Midterm elections in the United States rarely favour the party of the incumbent president. This is doubly so if the incumbent president is in his second term – in 2006, George W Bush’s Republicans lost control of Congress. Barack Obama’s Democrats lost the House of Representatives four years later, in his first midterm elections; and now, in his second midterms, they have lost further ground in the House as well as control of the Senate. For the Democrats, and for Mr Obama, the news could not be worse. Indeed they also lost a swathe of state elections across the country, leading several observers to comment that “this is what a wave looks like”. What is formalised, clearly, is the partisan gridlock of Washington. The Senate can no longer serve as a bridge between the White House and the House of Representatives. And powerful Senate subcommittees, too, which have a major influence on United States foreign and commercial policy, will have new chairmen and new priorities.
The question, therefore, is what the impact will be on India. Prime Minister Narendra Modi’s recent trip to the United States was marked by a lot in terms of atmospherics, but not much that was concrete. Meanwhile, stresses in the relationship – in particular, on trade, on climate change and on intellectual property rights – continued to grow, with the prospects of their being addressed becoming even more remote. What will be the impact of the changes in the United States Congress?
It is important to note that, in many areas, the impact will, in fact, be positive. Defence and security co-operation will be one such. The senator overseeing the armed forces subcommittee will now be Senator John McCain, who is known to be a strong supporter of much closer relations between India and the United States, and between the militaries of the two countries. More hawkish voices on Pakistan-sponsored terrorism will also be in power now, which is likely to lead to more ears being turned to India’s point of view on the dangers posed by international terror networks. It is also possible that energy-starved India will begin to benefit more from the United States’ shale gas revolution – gas exports to India require special authorisation, and that could become easier under the new dispensation.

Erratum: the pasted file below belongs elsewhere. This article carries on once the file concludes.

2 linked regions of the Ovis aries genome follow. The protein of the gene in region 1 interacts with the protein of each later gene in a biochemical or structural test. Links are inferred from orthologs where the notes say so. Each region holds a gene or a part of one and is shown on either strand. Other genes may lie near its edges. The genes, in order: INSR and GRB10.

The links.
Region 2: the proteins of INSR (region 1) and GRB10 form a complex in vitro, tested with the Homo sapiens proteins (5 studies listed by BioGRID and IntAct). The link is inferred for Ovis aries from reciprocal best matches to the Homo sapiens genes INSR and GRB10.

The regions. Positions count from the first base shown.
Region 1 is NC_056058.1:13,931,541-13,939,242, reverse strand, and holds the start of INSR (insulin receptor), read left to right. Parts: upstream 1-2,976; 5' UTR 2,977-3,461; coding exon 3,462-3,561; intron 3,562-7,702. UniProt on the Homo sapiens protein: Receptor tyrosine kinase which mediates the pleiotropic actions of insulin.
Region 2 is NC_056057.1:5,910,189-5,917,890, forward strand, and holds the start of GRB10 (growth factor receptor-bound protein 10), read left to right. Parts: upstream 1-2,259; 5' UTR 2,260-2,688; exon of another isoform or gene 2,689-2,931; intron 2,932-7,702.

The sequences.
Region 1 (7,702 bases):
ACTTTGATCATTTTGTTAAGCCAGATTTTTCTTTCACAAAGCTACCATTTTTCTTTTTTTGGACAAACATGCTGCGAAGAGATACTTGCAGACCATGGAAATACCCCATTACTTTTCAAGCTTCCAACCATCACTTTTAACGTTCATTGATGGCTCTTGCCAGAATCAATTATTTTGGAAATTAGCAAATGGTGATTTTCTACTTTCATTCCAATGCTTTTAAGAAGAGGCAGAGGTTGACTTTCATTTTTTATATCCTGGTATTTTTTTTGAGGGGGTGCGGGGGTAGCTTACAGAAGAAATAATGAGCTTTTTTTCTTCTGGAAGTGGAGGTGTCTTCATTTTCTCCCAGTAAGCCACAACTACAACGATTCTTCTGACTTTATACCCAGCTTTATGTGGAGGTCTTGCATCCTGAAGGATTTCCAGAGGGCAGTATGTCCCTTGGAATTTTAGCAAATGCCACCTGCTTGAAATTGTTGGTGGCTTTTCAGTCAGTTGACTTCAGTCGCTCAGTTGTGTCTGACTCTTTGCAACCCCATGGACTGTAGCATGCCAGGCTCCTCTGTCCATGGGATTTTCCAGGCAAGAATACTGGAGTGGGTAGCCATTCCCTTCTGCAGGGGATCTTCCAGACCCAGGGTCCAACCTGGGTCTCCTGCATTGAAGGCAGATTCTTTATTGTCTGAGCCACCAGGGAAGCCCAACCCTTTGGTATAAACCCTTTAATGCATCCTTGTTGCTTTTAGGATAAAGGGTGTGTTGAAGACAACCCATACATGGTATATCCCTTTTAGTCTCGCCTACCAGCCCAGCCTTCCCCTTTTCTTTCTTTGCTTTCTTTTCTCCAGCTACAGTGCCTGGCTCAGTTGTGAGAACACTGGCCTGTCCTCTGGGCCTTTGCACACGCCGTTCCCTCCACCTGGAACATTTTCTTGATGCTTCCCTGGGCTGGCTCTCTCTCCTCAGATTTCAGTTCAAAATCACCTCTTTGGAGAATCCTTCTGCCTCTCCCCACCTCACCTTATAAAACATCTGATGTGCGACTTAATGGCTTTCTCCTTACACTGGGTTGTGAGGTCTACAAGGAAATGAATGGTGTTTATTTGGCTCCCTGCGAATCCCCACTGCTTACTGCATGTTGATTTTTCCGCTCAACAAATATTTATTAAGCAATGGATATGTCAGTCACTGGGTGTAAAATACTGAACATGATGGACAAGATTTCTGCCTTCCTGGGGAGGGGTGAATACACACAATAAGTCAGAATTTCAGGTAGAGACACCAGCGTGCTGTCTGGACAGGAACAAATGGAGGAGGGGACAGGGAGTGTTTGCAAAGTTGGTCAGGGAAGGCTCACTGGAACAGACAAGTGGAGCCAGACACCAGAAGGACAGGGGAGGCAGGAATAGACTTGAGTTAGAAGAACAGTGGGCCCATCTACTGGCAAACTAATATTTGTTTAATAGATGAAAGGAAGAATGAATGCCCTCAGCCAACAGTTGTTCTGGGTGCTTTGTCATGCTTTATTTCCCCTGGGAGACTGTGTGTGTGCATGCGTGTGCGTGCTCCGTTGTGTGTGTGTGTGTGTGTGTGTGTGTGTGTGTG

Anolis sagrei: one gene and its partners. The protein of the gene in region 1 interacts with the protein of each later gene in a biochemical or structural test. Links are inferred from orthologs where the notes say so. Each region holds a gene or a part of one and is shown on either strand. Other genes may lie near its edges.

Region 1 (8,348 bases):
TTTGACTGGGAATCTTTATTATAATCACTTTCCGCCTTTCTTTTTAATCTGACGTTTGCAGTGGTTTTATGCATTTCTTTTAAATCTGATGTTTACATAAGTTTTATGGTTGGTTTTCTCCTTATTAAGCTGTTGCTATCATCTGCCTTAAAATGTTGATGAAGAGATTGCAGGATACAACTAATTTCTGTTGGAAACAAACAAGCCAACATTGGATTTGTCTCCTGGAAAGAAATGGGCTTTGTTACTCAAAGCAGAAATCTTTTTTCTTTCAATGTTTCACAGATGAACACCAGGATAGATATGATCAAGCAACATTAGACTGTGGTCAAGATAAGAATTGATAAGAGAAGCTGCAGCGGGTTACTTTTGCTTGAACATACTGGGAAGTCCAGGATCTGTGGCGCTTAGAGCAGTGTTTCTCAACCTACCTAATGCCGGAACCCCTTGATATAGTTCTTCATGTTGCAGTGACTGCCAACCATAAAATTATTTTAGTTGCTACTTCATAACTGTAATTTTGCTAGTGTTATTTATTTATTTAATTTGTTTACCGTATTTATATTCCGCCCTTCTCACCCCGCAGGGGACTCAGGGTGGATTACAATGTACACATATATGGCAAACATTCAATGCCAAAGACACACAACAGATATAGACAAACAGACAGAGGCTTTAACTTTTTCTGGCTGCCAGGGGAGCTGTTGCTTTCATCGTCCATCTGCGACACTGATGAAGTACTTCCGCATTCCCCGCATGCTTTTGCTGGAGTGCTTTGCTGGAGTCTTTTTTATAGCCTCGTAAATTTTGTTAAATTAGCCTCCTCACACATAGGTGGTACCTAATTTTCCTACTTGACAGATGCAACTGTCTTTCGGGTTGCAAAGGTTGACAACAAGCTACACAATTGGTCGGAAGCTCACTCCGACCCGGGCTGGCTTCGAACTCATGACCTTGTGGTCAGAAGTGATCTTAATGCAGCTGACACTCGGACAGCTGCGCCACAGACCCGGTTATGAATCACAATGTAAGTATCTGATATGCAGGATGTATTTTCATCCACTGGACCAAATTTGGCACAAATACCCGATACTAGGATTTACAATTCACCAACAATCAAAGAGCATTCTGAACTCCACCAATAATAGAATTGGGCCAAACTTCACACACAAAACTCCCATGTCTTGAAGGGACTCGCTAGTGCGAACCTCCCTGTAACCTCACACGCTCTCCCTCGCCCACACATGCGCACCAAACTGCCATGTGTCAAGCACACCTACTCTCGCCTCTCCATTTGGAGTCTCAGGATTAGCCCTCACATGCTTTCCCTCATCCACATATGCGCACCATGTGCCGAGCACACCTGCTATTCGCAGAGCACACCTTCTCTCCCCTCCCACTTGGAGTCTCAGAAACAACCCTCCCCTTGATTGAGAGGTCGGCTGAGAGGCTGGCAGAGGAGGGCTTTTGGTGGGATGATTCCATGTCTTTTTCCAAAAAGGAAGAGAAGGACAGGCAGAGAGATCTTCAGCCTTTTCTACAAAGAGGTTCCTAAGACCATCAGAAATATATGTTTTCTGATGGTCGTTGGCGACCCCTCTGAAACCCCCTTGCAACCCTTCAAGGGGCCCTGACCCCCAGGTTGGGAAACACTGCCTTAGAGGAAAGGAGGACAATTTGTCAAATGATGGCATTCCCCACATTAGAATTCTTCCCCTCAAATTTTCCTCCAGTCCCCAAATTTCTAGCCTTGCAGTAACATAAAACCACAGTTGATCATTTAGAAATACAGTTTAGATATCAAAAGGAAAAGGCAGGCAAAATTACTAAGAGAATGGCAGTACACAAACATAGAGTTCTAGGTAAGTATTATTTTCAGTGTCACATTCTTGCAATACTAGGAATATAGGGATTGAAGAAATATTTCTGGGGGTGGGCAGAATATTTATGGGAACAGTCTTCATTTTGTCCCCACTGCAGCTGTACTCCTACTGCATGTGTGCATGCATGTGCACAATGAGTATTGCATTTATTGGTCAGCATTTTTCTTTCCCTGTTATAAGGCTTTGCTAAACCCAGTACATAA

Still, there are some big dangers for the bilateral relationship, too. The biggest problem is likely to be on trade. The man tipped to be Senate majority leader from January, Mitch McConnell, was asked immediately after the election what policy domain is likely to see the closest co-operation between Republicans in Congress and the White House. He said it was trade. The United States president supports more trade-friendly policies than many in his Democratic party, and the Republicans might actually help him hammer out more trade deals than his own party did. This could go either way. It means that if India made a pro-active move to resolve the outstanding issues dividing the two parties at the World Trade Organization (WTO), the Obama administration might be emboldened to strike a deal. On the other hand, if India does not do so, and the WTO’s Doha Round remains deadlocked, then the Republican majority will allow Mr Obama to move quickly on other regional trade deals that exclude India – the worst-case scenario for Indian exports. On intellectual property rights, too, the dangers of not reaching a deal have just escalated. In many ways, the pressure seems to be on India now.